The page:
The Impact of Electronic Ballast

on Fluorescent Lamps 

The lighting system provides many opportunities for cost-effective energy saving without any sacrifice.

The lighting retrofit is now part of the Energy Conservation program over the world and reduction of energy consumption by implementing energy conservation schemes is needed. Incandescent lamps convert just five per cent of energy into light and the remainder into heat where as fluorescent lamps turn 25 per cent of energy into light.

Fluorescent lighting is now widely used in industrial and commercial applications mainly due to its high efficiency and longer life span compared to incandescent lamps. Conventional fluorescent lighting systems operate from the mains using a simple series choke as the ballast whose function is to create sufficient voltage with the glow starter to start the lamp and also to limit the lamp current after it has started.

Such a system is simple and low-cost, however the drawbacks are a low input power factor, audible humming noise, extra loss in the choke, delayed start, stroboscropic and flicker effects, and no dimming control.


What is electronic ballast

As the rapid development of power electronics technology, inverters are now used for energising the lamp. These inverter systems are now referred as the electronic ballast and can eliminate the conventional magnetic ballast's disadvantages.

Figure 1 shows a functional block diagram of the electronic ballast. The mains is rectified to a DC voltage which is then inverted into a high frequency AC voltage to drive the fluorescent lamp. The power factor correction rectifier is to improve the input power factor to near unity.

The harmonic current can therefore be reduced. Many low-cost electronic ballasts do not use power factor correction, hence the electromagnetic interference is likely to cause disturbance on other equipment, and do not meet international standards.

Electronic ballast operates at a high frequency of 20-60kHz whereas the conventional magnetic ballast operates at 50/60Hz. The high frequency operation of the fluorescent lamp improves the efficiency by approximately 10 per cent because of the increase in phosphor excitation. Flicker is also eliminated. Instant start is possible even at low supply voltage. Lamp life time is hence extended because coating of the filament can last longer.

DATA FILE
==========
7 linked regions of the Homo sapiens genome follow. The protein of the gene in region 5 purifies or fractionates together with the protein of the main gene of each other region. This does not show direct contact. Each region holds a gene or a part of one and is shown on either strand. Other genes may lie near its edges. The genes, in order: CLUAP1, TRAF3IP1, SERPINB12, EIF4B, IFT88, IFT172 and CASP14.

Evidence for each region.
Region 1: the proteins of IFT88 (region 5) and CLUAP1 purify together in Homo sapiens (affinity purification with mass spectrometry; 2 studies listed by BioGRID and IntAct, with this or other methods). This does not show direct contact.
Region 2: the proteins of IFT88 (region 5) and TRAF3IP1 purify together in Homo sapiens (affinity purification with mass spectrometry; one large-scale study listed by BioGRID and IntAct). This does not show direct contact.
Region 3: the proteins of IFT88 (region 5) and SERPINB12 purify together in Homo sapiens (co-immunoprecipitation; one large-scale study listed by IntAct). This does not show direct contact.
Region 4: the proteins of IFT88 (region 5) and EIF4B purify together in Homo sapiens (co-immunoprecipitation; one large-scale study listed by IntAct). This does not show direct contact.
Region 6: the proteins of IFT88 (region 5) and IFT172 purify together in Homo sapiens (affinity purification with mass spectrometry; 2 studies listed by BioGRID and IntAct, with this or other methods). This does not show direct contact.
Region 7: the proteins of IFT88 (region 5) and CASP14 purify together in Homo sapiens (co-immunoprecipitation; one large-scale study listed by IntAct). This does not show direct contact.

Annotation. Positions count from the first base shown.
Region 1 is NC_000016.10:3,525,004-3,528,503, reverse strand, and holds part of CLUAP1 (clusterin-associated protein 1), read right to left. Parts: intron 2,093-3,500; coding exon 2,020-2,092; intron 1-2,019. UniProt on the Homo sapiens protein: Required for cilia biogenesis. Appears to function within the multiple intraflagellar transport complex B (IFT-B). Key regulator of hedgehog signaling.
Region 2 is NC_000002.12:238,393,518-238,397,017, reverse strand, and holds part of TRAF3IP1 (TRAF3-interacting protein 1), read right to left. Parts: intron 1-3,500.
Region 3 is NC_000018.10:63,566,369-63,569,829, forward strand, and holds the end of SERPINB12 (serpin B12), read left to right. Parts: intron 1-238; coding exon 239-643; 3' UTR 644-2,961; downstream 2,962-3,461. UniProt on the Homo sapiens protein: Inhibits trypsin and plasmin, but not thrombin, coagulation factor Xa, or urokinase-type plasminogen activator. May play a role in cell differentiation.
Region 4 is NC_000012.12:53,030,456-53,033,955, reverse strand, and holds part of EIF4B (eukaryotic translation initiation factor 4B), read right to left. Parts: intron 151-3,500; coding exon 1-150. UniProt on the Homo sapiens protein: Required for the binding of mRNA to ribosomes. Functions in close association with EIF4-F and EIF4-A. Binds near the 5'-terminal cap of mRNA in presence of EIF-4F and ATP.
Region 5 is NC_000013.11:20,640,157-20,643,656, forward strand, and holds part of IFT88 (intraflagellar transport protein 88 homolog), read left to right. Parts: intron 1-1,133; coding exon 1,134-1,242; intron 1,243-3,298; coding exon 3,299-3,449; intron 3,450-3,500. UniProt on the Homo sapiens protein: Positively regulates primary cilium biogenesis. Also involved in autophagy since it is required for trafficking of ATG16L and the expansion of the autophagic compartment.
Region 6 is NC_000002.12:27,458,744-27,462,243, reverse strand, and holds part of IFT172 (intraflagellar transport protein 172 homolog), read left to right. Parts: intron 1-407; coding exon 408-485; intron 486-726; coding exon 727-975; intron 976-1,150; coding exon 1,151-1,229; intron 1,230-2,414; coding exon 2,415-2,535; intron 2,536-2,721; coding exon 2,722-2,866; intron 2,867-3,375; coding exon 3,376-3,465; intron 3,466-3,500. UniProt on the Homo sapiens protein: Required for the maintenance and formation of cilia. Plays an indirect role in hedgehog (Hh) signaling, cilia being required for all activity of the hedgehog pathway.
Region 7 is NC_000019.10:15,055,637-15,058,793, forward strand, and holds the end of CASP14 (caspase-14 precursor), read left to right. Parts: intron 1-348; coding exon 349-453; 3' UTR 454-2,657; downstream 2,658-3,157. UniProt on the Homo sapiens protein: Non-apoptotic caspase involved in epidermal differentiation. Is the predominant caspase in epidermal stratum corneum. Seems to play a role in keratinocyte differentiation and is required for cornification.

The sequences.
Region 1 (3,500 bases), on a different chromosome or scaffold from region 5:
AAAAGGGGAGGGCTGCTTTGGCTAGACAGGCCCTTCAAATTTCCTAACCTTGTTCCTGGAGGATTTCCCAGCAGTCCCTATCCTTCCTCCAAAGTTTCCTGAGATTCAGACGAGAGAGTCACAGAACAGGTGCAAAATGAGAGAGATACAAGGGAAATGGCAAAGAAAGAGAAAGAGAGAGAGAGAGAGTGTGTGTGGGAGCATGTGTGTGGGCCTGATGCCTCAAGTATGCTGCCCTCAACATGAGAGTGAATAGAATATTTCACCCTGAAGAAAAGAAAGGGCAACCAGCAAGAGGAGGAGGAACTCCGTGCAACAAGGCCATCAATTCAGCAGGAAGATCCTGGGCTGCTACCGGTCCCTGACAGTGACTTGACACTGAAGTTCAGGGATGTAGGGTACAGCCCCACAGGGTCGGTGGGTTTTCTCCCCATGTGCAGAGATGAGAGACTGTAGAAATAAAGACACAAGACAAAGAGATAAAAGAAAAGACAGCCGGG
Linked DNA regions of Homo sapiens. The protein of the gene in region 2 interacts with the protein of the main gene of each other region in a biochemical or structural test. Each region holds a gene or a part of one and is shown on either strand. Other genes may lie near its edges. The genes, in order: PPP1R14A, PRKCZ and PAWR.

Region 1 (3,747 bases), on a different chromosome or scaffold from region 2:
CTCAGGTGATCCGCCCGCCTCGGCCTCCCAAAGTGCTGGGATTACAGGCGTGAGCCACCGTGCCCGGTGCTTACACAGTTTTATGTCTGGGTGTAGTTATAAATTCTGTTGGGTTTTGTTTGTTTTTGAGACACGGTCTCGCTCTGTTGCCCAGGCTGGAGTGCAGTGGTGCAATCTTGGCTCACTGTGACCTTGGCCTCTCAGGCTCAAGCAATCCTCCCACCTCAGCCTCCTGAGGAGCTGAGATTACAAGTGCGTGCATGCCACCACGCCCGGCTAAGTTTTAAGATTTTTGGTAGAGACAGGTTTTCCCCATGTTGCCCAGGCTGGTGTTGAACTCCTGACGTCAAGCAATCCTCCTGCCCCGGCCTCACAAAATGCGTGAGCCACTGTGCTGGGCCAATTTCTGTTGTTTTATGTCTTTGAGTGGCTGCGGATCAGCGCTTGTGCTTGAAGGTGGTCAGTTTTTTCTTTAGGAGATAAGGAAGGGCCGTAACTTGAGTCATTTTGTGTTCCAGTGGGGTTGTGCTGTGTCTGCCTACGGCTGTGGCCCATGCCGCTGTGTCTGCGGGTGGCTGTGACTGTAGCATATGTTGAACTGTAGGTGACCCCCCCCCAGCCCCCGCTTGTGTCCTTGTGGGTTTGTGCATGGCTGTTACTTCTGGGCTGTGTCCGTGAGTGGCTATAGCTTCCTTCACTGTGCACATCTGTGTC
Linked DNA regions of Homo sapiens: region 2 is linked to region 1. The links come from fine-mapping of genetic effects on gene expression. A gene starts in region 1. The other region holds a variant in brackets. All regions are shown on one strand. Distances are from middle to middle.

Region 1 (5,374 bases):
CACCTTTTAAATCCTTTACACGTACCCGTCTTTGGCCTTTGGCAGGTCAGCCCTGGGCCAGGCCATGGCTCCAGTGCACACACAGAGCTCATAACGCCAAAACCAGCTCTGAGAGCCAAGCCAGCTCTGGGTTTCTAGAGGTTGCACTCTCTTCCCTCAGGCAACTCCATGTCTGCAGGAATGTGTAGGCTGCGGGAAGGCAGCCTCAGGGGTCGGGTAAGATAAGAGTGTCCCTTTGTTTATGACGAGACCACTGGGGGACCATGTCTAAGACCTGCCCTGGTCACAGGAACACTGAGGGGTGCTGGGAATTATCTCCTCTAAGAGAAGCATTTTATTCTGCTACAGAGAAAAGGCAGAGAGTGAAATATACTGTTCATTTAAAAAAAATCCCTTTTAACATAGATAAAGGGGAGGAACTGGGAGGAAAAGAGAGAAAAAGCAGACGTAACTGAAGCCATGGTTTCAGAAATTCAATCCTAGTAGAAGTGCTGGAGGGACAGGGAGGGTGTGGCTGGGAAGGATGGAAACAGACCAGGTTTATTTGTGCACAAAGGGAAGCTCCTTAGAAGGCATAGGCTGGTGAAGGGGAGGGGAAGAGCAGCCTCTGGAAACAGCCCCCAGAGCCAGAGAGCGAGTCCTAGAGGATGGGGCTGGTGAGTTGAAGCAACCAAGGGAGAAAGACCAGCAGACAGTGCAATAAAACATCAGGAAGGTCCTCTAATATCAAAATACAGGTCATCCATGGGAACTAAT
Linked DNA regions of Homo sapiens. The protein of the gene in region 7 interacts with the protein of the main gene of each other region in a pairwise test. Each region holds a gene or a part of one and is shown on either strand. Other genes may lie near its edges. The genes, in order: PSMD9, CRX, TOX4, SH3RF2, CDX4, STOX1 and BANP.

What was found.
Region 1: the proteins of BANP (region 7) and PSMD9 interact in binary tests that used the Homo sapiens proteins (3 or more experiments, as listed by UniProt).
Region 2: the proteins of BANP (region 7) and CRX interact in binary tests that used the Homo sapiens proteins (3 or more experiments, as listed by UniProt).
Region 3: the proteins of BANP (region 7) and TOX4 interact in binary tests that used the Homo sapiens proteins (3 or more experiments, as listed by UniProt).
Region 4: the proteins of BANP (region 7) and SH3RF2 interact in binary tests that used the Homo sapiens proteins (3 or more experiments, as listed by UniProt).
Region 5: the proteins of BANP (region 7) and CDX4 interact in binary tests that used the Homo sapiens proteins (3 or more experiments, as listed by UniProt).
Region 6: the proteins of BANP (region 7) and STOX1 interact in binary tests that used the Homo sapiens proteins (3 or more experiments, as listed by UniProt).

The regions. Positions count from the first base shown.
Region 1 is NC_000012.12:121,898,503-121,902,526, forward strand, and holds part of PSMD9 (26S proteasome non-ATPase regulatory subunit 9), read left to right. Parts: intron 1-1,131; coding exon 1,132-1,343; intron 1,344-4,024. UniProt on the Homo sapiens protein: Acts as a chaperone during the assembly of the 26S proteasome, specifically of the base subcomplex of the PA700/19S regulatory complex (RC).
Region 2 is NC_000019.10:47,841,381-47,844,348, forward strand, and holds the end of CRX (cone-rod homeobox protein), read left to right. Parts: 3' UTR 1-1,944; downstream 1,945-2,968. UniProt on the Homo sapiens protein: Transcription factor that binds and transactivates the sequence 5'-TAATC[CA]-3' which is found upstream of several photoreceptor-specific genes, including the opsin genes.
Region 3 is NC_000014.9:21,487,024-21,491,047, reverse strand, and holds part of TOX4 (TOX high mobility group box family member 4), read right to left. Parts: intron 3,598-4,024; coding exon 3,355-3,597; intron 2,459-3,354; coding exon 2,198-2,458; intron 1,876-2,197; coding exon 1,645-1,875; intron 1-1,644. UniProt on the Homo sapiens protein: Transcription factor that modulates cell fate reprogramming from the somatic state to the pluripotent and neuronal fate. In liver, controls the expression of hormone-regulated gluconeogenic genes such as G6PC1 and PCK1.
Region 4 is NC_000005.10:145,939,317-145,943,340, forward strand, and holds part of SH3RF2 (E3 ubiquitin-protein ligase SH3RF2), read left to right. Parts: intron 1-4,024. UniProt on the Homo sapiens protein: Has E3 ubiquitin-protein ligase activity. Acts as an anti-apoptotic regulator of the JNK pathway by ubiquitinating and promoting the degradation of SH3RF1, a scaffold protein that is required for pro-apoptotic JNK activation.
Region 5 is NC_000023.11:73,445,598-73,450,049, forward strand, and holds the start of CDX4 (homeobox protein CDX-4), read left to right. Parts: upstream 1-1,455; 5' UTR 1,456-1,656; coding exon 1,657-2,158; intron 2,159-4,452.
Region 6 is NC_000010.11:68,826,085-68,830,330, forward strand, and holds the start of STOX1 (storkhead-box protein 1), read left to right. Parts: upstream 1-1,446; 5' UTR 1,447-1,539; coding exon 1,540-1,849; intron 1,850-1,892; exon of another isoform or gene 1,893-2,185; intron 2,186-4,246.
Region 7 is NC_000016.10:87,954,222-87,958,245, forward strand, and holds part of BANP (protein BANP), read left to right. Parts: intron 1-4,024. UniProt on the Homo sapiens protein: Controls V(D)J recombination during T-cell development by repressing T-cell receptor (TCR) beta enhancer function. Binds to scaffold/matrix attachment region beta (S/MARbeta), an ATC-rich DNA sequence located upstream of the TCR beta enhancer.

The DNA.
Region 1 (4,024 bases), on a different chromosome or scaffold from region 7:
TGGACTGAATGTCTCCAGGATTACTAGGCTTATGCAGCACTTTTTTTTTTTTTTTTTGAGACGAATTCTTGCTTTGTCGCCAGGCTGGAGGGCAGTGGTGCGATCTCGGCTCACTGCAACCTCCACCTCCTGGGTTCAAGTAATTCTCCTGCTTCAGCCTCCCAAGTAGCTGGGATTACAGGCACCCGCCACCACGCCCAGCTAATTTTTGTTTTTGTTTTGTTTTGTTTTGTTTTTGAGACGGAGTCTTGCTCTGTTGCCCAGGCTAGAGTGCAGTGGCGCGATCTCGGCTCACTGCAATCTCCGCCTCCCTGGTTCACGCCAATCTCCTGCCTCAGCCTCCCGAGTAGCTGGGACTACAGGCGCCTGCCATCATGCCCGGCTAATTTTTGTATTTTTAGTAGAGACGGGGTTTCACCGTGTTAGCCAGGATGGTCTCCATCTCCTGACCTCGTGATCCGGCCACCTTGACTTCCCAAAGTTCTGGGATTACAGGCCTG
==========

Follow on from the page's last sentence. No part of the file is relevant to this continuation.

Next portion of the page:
Electronic ballasts also consume less power than conventional ballasts because the electronics are more efficient than the bulky magnetic chokes. The combined benefit in energy saving is around 25 per cent with the same light output level.

Table 1 shows comparisons of performance of the conventional ballast with the electronic ballast. It can be seen that the drawback of electronic ballast is the price. An electronic ballast is typically several times more expensive than its magnetic counterpart.

The operating benefit of the electronic ballast is very attractive. The efficacy is the term used for describing how effectively a system converts electrical energy into visible light. The electronic ballast has an efficacy 25 per cent higher than the conventional magnetic type. The ballasts are known to generate harmonic current into the distribution system.

This power pollution must be reduced and many international bodies have strict standards on the lighting equipment harmonics such as IEC 1000- 3-2.

Both conventional and electronic types have a low total harmonic distortion (THD). The electronic ballast has a power factor higher than 0.9 which is above what the energy code stated.

The bill on air-conditioning is reduced too because of the lesser heat generated.

Dimmable Electronic Ballasts

Incandescent lamps with dimmers are widely used for lighting control. These dimmers are phase-control circuits with triac to vary the conducting period of the lamp current in order to control the light output. The luminous output of fluorescent lamps cannot be controlled by the same method.

The operation frequency of the electronic ballast is tens of kHz. By controlling the frequency, the power applying to the lamp is varied and hence the luminous output can be adjusted. Dimmable electronic ballast uses a low DC voltage or a rheostat to adjust the light output. Typical dimmability range down to 10 per cent is now available commercially.

Table 2 shows the performance between the dimmable ballasts for the incandescent lamp and fluorescent lamp. An incandescent lamp has a very good power quality when no dimming is applied because the lamp is only a pure resistor. However, when dimming is applied, the power quality is very poor which is the inherent problem of the phase-control of the dimmer.